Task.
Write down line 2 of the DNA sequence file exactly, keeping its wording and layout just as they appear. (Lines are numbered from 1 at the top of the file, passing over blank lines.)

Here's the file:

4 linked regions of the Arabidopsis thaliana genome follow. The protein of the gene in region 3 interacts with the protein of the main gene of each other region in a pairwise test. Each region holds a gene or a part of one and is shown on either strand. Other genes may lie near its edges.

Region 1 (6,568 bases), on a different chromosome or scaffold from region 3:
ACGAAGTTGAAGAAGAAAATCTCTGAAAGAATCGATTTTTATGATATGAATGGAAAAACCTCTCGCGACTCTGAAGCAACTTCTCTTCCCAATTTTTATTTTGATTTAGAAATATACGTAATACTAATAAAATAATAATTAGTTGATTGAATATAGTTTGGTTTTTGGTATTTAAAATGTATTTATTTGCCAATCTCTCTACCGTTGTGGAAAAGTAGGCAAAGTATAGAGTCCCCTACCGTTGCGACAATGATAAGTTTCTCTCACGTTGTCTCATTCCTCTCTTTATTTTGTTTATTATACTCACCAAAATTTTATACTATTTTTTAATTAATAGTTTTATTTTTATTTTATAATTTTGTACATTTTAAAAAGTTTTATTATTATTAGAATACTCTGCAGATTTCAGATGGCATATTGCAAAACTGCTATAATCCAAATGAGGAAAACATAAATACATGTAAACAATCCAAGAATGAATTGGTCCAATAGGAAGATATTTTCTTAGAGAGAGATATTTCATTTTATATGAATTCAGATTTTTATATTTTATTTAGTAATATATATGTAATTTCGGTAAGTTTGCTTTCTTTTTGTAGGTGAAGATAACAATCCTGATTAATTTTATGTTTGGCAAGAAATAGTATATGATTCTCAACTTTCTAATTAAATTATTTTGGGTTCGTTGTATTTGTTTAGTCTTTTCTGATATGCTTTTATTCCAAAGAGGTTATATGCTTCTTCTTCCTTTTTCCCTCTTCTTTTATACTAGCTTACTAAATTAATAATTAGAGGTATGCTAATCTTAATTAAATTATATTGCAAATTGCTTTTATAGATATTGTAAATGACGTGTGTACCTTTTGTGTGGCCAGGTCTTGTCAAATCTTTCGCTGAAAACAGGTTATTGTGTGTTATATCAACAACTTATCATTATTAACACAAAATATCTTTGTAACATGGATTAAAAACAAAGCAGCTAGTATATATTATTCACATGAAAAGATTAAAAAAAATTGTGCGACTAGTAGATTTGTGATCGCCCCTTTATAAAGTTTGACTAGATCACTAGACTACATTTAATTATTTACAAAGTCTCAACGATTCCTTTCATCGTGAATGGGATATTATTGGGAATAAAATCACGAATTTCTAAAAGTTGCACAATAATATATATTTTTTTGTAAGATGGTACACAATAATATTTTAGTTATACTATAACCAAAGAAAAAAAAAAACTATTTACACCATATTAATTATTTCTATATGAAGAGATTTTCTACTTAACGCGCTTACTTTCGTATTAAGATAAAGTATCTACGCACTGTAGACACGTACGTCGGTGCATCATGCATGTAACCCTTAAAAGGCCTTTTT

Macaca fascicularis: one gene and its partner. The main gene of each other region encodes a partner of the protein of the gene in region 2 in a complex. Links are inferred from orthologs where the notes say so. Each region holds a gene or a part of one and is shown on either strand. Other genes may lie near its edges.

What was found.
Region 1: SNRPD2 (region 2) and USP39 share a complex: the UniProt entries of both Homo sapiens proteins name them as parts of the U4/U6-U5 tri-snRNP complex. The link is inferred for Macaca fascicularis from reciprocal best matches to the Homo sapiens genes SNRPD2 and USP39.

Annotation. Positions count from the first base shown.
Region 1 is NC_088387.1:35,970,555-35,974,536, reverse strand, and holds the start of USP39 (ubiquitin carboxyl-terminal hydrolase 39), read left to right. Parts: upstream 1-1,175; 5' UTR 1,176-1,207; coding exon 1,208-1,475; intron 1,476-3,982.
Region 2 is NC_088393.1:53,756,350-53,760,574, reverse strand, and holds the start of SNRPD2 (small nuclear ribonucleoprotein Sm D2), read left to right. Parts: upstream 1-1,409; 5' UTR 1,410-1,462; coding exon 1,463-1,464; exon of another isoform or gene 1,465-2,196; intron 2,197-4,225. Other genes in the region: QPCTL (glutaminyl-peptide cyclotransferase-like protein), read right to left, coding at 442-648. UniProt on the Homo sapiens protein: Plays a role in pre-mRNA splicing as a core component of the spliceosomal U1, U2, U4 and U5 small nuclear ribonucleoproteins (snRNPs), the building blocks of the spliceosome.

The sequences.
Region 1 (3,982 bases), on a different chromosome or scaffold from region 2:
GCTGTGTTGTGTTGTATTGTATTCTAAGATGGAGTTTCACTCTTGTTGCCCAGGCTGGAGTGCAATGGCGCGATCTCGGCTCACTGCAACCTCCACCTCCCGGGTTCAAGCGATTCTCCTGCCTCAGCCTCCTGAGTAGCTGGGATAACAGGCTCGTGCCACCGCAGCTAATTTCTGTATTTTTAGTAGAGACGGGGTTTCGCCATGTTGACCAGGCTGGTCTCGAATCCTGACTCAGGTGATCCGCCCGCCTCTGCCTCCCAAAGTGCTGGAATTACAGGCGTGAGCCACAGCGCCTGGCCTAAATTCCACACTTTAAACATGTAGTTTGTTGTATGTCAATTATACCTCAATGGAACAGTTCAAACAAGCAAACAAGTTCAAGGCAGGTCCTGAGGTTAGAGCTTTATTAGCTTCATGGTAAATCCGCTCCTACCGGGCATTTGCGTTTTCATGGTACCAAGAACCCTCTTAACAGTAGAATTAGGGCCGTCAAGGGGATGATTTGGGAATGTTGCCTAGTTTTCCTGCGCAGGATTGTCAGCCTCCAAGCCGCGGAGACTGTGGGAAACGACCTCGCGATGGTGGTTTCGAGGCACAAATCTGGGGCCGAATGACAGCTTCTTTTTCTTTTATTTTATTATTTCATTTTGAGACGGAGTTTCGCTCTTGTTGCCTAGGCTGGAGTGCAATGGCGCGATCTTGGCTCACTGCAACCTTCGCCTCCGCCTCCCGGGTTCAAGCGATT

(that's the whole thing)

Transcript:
Region 1 (6,568 bases), on a different chromosome or scaffold from region 3: